According to newly released federal data, Maine ranks 17 percent below the national average in Medicare expenditures. While some hold up the report by the Centers for Medicare and Medicaid Services as evidence of low hospital costs in Maine, health policy advocates say the numbers may not be as promising as they seem.
When Jeff Austin of the Maine Hospital Association looks at the numbers in the federal report, he sees Maine as one of the lower cost Medicare providers in the country. It lists the state as 17 percent below the national average of all Medicare-related spending per recipient.
Even better, says Austin, the cost of inpatient hospital care for Medicare recipients is 20 percent below the national average.
"In some ways, that's great news. I think it reflects healthy utilization trends, not doing wasteful spending, lower readmission rates - all the kinds of things that you want to squeeze out of the health care system," Austin says.
Chalk up this success, says Austin, to the fact that Maine hospitals have been collecting data on quality longer than a lot of other states, and adjusting policies and procedures accordingly. But he also sees some bad news in the numbers. He explains that there are two components to Medicare costs: First is how much health care is used.
"That's the 'utilization rate' - how much health care are people are consuming," he says. "And price - the second factor is price." Meaning how much the federal government reimburses for Medicare services, which varies from state to state based on a variety of factors.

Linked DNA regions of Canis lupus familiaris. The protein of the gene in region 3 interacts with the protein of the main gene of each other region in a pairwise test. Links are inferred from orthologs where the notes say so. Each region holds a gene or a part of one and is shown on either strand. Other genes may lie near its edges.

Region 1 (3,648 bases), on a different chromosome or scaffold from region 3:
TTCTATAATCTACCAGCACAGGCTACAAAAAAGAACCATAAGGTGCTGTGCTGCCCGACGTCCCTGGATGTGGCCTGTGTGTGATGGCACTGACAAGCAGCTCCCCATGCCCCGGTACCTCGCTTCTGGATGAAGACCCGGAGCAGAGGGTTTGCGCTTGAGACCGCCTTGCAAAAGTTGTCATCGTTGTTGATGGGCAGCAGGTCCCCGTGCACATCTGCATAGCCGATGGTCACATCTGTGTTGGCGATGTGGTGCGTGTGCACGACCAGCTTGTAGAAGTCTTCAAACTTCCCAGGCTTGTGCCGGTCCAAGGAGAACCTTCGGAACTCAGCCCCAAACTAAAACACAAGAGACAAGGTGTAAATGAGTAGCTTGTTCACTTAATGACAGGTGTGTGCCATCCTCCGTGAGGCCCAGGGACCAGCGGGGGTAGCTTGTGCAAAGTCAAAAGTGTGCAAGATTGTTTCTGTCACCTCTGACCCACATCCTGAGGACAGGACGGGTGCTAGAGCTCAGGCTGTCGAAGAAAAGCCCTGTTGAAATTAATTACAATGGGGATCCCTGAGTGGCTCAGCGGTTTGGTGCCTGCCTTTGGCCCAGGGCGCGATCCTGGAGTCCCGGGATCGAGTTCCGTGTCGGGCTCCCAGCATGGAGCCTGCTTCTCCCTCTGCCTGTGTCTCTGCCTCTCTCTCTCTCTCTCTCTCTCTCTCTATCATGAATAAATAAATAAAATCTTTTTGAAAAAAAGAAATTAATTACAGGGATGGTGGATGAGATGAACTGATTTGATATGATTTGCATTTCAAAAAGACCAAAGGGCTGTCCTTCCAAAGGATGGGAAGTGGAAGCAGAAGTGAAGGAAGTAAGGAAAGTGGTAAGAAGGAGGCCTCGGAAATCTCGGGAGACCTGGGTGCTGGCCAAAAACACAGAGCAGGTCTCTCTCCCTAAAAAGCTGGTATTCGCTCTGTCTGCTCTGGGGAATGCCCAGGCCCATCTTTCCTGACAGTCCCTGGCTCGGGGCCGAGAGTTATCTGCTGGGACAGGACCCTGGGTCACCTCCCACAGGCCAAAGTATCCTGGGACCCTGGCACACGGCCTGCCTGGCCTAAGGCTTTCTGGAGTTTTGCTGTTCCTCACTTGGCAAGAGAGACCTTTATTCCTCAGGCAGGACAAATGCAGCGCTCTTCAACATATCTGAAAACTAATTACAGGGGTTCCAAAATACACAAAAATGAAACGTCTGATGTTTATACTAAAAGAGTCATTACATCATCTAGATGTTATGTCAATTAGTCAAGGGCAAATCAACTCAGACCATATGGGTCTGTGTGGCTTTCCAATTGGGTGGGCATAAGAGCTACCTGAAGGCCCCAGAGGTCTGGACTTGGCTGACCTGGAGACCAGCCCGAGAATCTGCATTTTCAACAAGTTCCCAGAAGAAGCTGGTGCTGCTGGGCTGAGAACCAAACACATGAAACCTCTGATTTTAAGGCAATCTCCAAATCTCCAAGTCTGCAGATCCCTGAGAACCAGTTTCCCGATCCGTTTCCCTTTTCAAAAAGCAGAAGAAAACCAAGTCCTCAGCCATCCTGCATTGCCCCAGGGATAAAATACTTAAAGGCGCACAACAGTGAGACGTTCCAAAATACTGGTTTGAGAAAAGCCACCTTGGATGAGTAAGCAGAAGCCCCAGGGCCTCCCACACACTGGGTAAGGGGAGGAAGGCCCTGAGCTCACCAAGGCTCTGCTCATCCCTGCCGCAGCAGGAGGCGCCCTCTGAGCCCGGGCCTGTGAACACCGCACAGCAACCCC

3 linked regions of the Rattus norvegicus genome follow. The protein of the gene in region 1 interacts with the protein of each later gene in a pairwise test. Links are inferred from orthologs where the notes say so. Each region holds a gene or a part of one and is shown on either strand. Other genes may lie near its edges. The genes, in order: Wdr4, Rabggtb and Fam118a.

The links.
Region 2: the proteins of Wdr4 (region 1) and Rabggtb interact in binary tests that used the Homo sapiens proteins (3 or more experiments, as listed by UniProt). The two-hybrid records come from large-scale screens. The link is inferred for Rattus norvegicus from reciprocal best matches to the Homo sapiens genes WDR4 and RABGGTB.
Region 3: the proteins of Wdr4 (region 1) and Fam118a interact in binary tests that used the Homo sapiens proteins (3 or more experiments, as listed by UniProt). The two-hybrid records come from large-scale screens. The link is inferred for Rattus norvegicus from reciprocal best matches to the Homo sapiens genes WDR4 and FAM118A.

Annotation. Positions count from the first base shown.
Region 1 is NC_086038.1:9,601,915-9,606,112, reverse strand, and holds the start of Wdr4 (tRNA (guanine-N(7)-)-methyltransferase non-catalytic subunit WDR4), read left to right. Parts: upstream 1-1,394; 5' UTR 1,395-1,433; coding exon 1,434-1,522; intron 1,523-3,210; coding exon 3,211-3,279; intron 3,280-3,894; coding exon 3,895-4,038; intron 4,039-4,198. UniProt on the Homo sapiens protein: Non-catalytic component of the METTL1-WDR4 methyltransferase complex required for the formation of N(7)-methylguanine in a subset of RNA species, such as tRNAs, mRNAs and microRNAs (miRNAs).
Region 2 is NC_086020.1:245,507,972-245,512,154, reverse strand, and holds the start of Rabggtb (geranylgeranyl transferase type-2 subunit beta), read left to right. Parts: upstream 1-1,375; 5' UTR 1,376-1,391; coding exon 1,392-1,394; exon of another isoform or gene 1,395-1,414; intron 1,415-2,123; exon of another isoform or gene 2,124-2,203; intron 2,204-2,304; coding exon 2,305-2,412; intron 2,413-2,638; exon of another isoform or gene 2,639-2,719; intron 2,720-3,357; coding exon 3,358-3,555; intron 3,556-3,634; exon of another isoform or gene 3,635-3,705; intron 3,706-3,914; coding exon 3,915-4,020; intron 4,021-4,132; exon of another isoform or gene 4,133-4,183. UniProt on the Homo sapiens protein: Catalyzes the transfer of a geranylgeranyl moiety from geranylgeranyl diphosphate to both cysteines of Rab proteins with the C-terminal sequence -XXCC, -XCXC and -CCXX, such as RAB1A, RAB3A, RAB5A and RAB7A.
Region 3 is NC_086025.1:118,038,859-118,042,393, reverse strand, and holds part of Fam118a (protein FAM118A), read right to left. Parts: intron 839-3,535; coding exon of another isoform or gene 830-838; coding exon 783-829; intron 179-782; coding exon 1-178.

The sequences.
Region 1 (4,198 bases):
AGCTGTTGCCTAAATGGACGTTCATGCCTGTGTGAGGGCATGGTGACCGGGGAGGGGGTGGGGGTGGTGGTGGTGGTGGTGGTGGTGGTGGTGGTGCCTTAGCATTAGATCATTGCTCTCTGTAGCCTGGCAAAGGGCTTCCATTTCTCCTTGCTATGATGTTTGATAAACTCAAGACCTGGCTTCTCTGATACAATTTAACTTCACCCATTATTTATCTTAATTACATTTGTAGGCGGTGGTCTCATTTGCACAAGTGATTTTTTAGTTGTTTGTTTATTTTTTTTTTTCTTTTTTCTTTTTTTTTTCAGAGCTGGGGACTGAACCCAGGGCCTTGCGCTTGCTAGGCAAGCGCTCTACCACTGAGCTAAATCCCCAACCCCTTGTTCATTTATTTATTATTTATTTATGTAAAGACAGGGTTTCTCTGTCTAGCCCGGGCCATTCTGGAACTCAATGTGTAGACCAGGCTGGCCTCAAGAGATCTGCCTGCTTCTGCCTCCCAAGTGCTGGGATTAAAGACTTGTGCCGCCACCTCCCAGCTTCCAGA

"The Maine rate, every time it's been looked at, is lower than national averages," Austin says.
Austin says reimbursement rates should be determined primarily by value and quality. Though that's the current trend, Austin says he'd like to see the effort ramp up.
While the Maine Hospital Association's position is that the report reflects, in part, the state's high-quality, low-cost hospital system, independent health care policy consultant Mitchell Stein says the data should be taken with a grain of salt.
"You want to be cautious about drawing too many conclusions just from some top line numbers," Stein says, "which aren't telling the whole story."
Stein says it's tempting to think from the report that all Medicare recipients in Maine are generally paying 17 percent below the national average for their health care. But the reality is different.
"We do know that we have some very high-priced areas here in Maine," Stein says, "and we have some unique challenges with respect to what people pay because of the rural nature of our state, and because of the aging demographics of our state."
Nancy Morris of the Maine Health Management Coalition is also restraining a jump-for-joy about the numbers because she wants to know how Medicare costs compare to Medicaid and commercial insurance.
"Are they low and the others high?" she questions.
Morris and Stein both say these data need more scrutiny. And Morris suggests that some other analysis might be useful when evaluating health care in Maine, and the U.S.
"We have to recognize that we don't have the highest quality health care or the lowest costs in the world, and the rest of the industrialized world has better outcomes and lower costs than we do," she says, "so maybe we should be benchmarking ourselves against the best in the world."
And that kind of data might take a long time to compile.